If I had not been so busy making as many memories as possible, if I had not just spent a night flying over the Atlantic Ocean for the trip of a lifetime, I might have been quite miserable on our trip to England.
We arrived in London during a weekend shutdown of the Metro. Instead of a smooth transition from plane to train to hotel, signs directed us to the bus. Eager young men hauled our suitcases up flights of stairs and onto the bus. No one waited to drag our suitcases down the long street to our bed.
Excuse me, not bed – beds. Our tiny room had one narrow, metal bunk bed with thin mattresses and a metal ladder with foot-piercing narrow rungs to the top bunk. The bathroom had the basics, but absolutely no room to change our minds, let alone our clothes.
Embracing the British stiff upper lip, we accepted it and left to tour Kensington Palace.
That first night, after sleeping upright on the plane, climbing hundreds of stairs and walking forever, I woke up with multiple cramps in my leg. Nearly fainting from the pain, I stumbled to the bathroom for a drink of water, found a pair of pantyhose in my suitcase and pulled them on. The cramps ceased. I slept.
I really did not feel like the Energizer Bunny in the morning, but we had traveled a long way to see this historic city. I pulled on warm socks and a jacket against the cool weather, stretched out travel-weary muscles and went to the changing of the guard at Buckingham Palace.
Late that afternoon, we quit walking, grabbed a double-decker tour bus and collapsed into the nearest seat. We listened to the tour guide chatter as we recuperated on the bottom deck. An hour later, re-energized and eager to snap photos, I headed to the open, upper deck. I have some great shots of Big Ben and The London Eye (a massive Ferris wheel) but I missed one of kids in school uniforms walking down the street. As I stood to switch sides for a better shot, the bus jerked. I tumbled backwards and hit my upper arm hard against the metal brace of a seat.
I sat down, put the camera on the seat and gasped for breath.
“You don’t look very good,” my husband observed.
It felt broken, but it wasn’t. It was bruised, tender and swollen. Fortunately, we had a couple of days of riding small tour buses to see Stonehenge, quaint cottages and ancient churches.
One evening I pulled off my socks and discovered a red rash around my ankles. I shrugged it off as too many hours in socks and fell asleep on my flat, narrow bed jammed tight against the window.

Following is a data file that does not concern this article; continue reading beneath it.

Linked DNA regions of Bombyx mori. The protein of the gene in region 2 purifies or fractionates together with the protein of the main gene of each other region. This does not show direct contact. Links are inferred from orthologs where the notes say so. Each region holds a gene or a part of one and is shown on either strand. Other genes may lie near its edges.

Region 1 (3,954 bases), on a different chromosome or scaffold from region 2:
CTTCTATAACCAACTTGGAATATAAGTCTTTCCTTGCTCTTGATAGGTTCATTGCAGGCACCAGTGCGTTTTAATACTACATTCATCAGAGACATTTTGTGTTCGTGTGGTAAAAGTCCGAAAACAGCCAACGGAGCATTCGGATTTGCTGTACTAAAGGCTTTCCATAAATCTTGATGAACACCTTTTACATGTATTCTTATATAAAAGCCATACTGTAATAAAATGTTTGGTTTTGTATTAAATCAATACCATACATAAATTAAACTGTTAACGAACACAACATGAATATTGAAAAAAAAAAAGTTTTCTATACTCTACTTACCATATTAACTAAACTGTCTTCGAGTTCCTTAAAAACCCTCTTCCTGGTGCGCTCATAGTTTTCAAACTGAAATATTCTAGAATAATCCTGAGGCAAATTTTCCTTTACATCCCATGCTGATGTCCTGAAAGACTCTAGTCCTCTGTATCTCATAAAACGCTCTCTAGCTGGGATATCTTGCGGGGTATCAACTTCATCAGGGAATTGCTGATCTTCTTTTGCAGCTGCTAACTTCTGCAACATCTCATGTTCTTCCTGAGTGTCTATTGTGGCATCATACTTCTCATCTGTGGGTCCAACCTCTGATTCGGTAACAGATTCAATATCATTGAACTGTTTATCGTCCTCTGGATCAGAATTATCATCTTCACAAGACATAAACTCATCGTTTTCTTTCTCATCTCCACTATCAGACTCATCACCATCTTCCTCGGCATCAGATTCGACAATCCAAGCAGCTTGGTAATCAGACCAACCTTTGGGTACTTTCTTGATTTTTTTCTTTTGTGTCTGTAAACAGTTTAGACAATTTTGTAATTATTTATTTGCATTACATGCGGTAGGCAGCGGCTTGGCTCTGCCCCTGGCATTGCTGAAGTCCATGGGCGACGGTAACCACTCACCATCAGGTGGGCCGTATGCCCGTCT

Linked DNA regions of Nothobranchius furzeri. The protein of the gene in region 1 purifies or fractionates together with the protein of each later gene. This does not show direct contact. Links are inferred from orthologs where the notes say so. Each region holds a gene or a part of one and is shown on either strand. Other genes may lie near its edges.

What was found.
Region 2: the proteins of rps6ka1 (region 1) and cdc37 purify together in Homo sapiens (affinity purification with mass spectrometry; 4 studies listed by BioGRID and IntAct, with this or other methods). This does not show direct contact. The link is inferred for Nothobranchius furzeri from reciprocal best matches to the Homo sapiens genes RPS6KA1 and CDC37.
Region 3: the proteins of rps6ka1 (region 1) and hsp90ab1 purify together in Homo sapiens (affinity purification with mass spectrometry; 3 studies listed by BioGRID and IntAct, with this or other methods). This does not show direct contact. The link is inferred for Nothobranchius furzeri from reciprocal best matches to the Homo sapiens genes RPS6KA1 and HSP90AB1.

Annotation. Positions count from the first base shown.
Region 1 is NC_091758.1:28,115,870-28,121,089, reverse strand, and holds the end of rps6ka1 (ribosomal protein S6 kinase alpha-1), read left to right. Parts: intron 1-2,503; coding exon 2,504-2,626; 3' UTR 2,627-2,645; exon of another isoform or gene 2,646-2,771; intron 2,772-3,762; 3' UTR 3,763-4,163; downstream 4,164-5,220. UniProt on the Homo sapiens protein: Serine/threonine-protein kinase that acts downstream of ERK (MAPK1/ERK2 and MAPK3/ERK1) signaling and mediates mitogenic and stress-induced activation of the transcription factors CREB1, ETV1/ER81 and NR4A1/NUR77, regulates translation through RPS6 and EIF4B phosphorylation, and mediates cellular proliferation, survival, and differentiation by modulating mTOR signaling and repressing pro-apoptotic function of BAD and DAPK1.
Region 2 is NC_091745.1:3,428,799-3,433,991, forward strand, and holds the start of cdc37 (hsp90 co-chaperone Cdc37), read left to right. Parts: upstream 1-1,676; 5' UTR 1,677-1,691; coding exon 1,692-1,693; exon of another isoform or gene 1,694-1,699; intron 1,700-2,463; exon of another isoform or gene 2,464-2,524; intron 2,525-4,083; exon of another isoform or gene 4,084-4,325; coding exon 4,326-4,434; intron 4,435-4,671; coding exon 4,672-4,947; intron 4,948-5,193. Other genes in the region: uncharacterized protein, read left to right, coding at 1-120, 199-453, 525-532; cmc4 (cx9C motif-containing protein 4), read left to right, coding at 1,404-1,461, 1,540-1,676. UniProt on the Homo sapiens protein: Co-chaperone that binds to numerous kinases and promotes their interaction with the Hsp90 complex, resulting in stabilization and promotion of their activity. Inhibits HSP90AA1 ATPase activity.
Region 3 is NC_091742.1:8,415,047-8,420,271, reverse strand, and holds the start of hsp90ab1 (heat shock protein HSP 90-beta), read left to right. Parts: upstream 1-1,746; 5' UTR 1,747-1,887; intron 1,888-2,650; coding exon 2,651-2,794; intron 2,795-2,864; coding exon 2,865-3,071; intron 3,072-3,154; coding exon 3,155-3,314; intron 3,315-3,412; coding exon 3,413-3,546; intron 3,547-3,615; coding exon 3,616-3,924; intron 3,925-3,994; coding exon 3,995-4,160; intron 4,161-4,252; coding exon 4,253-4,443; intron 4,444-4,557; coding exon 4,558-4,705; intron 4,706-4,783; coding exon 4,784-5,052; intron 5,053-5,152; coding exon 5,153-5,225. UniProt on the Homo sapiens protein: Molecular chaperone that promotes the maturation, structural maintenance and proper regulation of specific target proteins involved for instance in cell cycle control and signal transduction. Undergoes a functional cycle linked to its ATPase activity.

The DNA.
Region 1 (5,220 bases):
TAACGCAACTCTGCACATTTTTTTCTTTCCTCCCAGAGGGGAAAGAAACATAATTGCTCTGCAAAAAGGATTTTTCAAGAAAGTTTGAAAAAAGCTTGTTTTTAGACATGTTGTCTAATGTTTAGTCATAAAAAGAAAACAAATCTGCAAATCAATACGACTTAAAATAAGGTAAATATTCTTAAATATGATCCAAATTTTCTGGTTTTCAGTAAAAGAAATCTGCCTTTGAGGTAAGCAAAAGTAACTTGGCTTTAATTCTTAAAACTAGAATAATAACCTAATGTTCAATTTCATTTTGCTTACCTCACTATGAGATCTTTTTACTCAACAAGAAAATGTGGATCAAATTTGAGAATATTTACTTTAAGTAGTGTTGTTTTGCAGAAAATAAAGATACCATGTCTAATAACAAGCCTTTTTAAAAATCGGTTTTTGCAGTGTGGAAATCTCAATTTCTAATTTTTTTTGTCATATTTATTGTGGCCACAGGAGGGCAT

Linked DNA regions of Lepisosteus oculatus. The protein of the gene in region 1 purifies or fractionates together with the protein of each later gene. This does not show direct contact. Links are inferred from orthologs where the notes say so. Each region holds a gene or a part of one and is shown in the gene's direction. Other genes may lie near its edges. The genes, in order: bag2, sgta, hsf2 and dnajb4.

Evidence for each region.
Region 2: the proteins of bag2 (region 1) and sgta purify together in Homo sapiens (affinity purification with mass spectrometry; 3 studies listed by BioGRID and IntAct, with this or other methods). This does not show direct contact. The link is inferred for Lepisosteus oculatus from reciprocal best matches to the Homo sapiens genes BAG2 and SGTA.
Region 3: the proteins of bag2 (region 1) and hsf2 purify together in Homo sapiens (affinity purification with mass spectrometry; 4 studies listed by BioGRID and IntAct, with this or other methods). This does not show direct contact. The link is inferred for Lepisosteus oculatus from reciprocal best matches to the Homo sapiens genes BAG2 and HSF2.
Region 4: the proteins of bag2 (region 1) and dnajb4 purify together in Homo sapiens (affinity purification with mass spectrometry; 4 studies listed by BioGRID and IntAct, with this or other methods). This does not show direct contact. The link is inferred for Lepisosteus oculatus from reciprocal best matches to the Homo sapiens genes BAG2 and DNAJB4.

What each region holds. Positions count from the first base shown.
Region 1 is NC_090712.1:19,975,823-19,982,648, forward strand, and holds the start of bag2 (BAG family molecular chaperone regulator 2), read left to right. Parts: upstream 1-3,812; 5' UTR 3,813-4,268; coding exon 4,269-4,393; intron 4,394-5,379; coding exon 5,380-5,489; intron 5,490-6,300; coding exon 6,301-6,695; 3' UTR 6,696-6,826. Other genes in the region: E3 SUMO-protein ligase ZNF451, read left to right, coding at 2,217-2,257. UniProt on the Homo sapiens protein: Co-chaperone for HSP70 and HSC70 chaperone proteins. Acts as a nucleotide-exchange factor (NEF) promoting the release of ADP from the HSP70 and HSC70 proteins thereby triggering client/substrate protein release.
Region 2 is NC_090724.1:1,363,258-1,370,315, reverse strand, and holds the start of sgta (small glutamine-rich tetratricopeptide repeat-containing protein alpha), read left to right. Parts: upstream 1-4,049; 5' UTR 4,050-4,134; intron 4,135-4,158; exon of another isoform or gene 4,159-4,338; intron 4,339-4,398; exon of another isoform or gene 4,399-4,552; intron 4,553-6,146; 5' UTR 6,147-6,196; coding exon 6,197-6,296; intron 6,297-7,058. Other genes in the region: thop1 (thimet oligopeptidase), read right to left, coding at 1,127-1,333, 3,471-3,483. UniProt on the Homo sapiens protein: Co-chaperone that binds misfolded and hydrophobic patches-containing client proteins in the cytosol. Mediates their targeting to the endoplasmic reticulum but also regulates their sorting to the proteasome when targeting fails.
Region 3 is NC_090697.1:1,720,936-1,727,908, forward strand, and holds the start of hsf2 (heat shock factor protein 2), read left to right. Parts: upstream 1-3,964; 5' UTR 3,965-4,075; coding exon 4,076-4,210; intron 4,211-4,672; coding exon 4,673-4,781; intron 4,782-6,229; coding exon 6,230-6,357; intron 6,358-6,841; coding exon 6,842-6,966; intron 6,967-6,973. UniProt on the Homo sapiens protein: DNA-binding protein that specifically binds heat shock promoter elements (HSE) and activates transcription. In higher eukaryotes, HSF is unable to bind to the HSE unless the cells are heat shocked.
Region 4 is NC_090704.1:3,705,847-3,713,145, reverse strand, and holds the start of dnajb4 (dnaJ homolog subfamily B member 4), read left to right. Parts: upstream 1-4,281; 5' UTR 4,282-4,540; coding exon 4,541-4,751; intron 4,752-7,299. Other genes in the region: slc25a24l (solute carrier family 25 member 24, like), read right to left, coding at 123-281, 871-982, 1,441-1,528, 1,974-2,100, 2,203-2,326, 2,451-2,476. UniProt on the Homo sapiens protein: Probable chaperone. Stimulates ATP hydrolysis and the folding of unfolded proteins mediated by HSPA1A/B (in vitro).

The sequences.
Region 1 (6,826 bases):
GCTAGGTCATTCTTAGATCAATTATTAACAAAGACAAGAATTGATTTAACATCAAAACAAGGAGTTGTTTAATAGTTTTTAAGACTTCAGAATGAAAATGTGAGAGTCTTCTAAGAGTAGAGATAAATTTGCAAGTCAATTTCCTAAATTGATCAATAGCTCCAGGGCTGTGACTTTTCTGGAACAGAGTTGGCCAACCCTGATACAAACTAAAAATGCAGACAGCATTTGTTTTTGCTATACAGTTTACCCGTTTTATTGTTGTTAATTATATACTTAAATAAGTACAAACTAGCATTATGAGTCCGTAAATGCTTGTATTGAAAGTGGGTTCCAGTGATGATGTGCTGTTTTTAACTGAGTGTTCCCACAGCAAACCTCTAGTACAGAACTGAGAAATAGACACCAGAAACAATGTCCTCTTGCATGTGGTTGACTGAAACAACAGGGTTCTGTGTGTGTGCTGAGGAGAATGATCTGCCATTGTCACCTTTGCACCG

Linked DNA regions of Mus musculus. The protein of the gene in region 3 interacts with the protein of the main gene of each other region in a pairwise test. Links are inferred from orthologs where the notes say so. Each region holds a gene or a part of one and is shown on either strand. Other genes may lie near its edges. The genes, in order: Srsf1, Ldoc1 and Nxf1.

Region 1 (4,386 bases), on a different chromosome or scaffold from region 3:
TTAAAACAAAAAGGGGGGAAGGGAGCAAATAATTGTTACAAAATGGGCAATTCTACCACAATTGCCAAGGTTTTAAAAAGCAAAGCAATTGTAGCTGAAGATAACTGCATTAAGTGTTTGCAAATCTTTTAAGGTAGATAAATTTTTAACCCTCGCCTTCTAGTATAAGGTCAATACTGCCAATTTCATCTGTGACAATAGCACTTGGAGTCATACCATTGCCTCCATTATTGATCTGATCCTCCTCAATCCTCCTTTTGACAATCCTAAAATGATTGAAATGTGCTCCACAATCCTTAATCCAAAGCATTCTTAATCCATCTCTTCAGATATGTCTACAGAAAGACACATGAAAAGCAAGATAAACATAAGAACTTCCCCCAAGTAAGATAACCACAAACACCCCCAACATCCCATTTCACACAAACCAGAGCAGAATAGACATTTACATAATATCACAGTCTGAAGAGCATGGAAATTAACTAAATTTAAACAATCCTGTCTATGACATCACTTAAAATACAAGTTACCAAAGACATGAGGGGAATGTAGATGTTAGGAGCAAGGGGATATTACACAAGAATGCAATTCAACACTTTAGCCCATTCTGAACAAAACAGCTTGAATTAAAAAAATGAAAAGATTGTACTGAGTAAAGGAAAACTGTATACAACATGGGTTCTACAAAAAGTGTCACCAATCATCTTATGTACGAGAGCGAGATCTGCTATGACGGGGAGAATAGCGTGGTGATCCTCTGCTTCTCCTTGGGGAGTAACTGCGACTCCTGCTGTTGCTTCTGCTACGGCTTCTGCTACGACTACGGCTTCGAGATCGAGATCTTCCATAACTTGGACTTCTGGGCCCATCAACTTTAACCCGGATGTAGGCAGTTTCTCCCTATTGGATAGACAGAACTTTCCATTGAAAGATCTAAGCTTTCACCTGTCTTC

The ankle rash grew from pin pricks to dots to blobs.
We went to Scotland and a more comfortable bed. The arm sported a visible bruise. The blobs itched like chigger bites.
“Do not think about the chigger bites. Do not itch them,” I told myself as we left to drive high in the mountains over Edinburgh.
The chigger bites grew. They merged into a red band of blotches creeping up my leg. The itch left. The blotches stayed and bothered me, but not enough to insist on a medical visit in a foreign land.
We flew back to St. Louis to visit my son’s family. I warned them about my rash and I said we would take a hotel room, if it worried them. They were not worried, but I was when blotches appeared on my stomach along with a couple re-shaped into a bull’s eye on my leg.
The physician’s assistant at the Urgent Care asked if they itched – not anymore. If I had been tired – well of course, I have been traveling like crazy.
She shook her head in bewilderment and sent me to the emergency room. The triage nurse asked the same questions and shook her head. Two hours later, as I waited for a blood test, a nurse told me, “well, you are officially tonight’s puzzler.”
She sent me away with a prescription for medication used for Lyme Disease. The next morning I thought my ankles looked a shade less intense. As we visited relatives the next few days, the spots began to fade. Sunday night, we happily collapsed into our own bed and slept for hours. A week later the pills ran out. No more spots: itchy, blotchy or spreading.
The picture book of our trip includes absolutely no photos of my raw-red ankles, bruised arm or the bunk beds.
Yep, we had a good time … just look at the pictures and you can tell that.